Second-hand annuities need ‘strong controls and close policing’

In the second of a two-part series on second-hand annuities, Katie Dawson and Tim Bateman highlight tax issues, the role of advice and suggest it could all end in tears...

Second-hand annuities, one of the potentially unintended consequences of pensions freedom, are being considered for launch in 2017.

We have previously discussed the possible pitfalls facing both the buyers and sellers and will now look at the tax implications as well as the actual value of this market.

Investors in this embryonic market will, of course, be very keen to have a full understanding of the tax treatment of the income from their asset.

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The capital payment will be taxed in the hands of the seller, but what happens to the income stream payable for the lifetime of the former policyholder?

This has been subject to income tax – so what is its status when it is income in the hands of a broker or investors seeking to pool these assets and create a brand new market?

We think clear answers to these questions will be key to the success of this new market.

Advice essential

Sellers will also need to be advised about the irrevocable nature of the transaction and the risks to their long-term financial health and tax bill.

Annuitants may have been receiving their pension tax-free if it was less than their personal allowance, but the proceeds of the sale would be taxed at their marginal rate, which could reduce their payout substantially.

Alternatively, pensioners could pay the proceeds tax-free into a flexi-access drawdown account or flexi annuity.

However, according to government proposals, these arrangements would not receive pension tax relief, withdrawals would be taxed at the individual’s marginal rate via PAYE and they would not entitle the holder to tax-free cash.

The recent £10,000 annual allowance limit for defined contribution saving pots, introduced from 6 April 2015, is proposed to apply to annuity sellers from the date of the first receipt of cash.

The changes to tax treatment on death are also to apply to annuity sellers.

Similarly, for joint life annuities there would need to be an adviser for the second beneficiary to make sure their interests were protected and they were getting fair value for their lost benefits.

It is not clear whether the advice would have to be independent of the first adviser to ensure that the second pensioner’s interests were considered without undue influence.

Actuaries could value the policy and provide independent advice to pensioners, but the cost of such advice is likely to be too high for all but the largest policies.

Independent financial advisers would generally not have the skills to value the annuity in payment, but with some guidance about longevity and future yields, they could establish some ‘ball-park’ figures.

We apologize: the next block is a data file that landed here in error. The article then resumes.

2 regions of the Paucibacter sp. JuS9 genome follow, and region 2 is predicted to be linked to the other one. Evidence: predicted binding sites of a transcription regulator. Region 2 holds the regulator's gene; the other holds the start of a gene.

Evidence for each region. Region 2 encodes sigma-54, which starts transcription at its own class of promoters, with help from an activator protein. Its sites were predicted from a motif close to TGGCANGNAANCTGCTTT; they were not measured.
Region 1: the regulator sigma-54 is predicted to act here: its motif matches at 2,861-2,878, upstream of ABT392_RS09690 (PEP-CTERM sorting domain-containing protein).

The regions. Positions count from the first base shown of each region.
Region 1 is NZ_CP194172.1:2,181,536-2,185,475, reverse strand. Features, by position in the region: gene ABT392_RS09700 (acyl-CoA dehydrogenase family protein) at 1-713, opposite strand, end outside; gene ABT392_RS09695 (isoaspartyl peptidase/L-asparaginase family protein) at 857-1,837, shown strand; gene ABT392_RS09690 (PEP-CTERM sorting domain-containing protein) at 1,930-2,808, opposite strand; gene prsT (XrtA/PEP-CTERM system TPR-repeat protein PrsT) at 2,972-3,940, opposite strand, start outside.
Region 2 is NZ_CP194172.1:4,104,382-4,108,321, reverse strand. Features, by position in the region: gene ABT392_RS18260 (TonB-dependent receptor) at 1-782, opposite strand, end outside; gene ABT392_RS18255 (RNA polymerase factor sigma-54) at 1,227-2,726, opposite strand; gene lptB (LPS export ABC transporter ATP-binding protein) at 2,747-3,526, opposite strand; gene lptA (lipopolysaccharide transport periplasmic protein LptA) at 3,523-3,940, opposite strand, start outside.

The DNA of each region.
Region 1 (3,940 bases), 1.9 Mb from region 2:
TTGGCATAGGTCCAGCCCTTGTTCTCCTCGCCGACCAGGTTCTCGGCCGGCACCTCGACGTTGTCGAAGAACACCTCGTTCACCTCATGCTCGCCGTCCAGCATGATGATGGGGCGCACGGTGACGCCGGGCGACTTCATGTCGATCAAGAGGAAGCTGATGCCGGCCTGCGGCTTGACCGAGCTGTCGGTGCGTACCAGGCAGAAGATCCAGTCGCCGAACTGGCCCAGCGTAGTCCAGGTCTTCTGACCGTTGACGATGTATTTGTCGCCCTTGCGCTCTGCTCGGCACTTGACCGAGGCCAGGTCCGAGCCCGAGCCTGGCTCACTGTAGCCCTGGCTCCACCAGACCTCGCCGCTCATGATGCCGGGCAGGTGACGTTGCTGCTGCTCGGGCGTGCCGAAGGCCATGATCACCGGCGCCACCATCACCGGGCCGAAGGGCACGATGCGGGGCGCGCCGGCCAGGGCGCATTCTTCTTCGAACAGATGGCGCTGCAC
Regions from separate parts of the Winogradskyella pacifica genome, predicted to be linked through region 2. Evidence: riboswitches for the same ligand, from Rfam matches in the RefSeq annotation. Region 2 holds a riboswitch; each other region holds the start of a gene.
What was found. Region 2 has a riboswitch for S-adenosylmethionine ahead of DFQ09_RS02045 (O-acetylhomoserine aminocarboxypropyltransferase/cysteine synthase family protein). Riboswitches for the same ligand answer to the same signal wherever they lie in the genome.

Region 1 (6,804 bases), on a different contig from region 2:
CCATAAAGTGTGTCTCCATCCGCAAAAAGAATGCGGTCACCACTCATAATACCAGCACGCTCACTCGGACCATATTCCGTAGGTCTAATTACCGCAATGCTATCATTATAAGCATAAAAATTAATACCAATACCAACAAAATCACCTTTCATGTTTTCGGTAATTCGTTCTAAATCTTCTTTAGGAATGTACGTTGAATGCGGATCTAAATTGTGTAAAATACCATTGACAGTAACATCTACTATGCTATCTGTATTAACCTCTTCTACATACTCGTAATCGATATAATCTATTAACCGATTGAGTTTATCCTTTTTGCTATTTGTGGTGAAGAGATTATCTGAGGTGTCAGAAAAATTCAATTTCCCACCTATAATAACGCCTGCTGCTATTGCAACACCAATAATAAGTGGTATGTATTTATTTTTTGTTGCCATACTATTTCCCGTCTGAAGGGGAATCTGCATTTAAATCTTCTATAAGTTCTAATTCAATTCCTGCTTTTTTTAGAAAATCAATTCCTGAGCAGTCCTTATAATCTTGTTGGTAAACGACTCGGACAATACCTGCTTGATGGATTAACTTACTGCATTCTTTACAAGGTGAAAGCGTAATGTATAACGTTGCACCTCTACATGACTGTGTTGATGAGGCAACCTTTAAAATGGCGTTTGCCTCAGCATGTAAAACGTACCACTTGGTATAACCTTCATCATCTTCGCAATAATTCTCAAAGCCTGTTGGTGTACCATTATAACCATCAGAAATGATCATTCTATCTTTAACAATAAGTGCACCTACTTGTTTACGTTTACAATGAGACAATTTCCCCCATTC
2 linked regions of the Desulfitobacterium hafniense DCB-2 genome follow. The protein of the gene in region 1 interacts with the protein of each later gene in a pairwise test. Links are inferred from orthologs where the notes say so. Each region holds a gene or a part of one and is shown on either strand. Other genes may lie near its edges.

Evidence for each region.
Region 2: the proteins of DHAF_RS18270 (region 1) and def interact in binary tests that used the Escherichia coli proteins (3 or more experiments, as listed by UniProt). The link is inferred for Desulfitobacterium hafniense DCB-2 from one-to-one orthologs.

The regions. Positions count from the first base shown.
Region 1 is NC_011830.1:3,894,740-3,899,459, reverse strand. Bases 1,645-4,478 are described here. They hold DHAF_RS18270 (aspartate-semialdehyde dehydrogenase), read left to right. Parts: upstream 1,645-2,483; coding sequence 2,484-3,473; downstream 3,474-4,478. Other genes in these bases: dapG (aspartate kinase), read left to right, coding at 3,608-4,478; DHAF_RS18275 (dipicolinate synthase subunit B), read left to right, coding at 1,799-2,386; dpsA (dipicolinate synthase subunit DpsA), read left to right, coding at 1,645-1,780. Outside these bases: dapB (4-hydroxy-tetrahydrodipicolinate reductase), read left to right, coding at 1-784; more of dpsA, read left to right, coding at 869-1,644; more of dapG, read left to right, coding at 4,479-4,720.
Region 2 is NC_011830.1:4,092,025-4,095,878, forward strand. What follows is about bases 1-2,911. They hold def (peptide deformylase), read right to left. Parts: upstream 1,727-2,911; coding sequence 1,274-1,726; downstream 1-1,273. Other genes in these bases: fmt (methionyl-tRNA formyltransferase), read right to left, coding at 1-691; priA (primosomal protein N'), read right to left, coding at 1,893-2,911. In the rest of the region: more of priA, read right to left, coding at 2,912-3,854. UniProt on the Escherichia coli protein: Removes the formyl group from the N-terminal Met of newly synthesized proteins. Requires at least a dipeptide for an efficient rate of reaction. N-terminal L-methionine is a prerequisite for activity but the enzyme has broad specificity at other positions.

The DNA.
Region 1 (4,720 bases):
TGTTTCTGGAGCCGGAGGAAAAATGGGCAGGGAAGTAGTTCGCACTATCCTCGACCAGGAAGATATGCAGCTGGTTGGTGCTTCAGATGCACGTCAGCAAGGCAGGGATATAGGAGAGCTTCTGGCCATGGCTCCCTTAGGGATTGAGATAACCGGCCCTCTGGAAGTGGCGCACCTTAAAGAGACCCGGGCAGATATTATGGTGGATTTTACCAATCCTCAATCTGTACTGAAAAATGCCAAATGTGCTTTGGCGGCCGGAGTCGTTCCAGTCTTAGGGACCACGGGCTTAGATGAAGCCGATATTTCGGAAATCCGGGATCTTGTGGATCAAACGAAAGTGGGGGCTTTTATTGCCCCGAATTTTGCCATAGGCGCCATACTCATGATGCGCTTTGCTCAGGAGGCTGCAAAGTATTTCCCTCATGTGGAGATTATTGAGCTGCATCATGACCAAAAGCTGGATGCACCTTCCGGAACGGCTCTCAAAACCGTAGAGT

Take-up of Pension Wise so far has been limited for existing freedoms, but we are still only a few months into the new regime and so it is hard to tell if it will fill the gap for the second-hand market.

It has been suggested that policies with a value under £30,000, like transfer values out of a defined benefit scheme, would not have to be advised upon.

However, the decision to transfer is not directly analogous since the pension transferred would normally still be paid although from a different source, whereas following a second-hand sale a cash sum is realised instead of a pension.

In the case of a second-hand annuity, there is much more scope for an unrecoverable decision.

Fair price?

It will be very hard for pensioners to know if they are getting a fair price for their policies. An active, competitive, market with many players would be a healthy start.

However, are they then likely to be very disappointed in what they are offered?

A recent Which? survey found 26% of people would sell their annuities for cash. Of these, 45% would expect their entire remaining fund back and 65% said they would want at least 95% back.

Commentators have suggested that 20% to 40% of pensioners’ pots could be used up in the cost of selling, which the public is likely to find as unpalatable at current annuity levels.

Without adequate safeguards and the establishment of a healthy market, it is easy to see that this is another potential scandal in the wings – especially for the elderly, vulnerable, those on benefits who may lose eligibility for means-tested state support or those targeted by the unscrupulous, all of whom arguably have a greater need for advice.

Only time will tell how what the results of this new market will be, but we fear that without strong controls and close policing, there could be another pension scandal around the corner and one which our industry could and should do without.

Tim Bateman is a partner and Katie Dawson is an actuarial manager at Mazars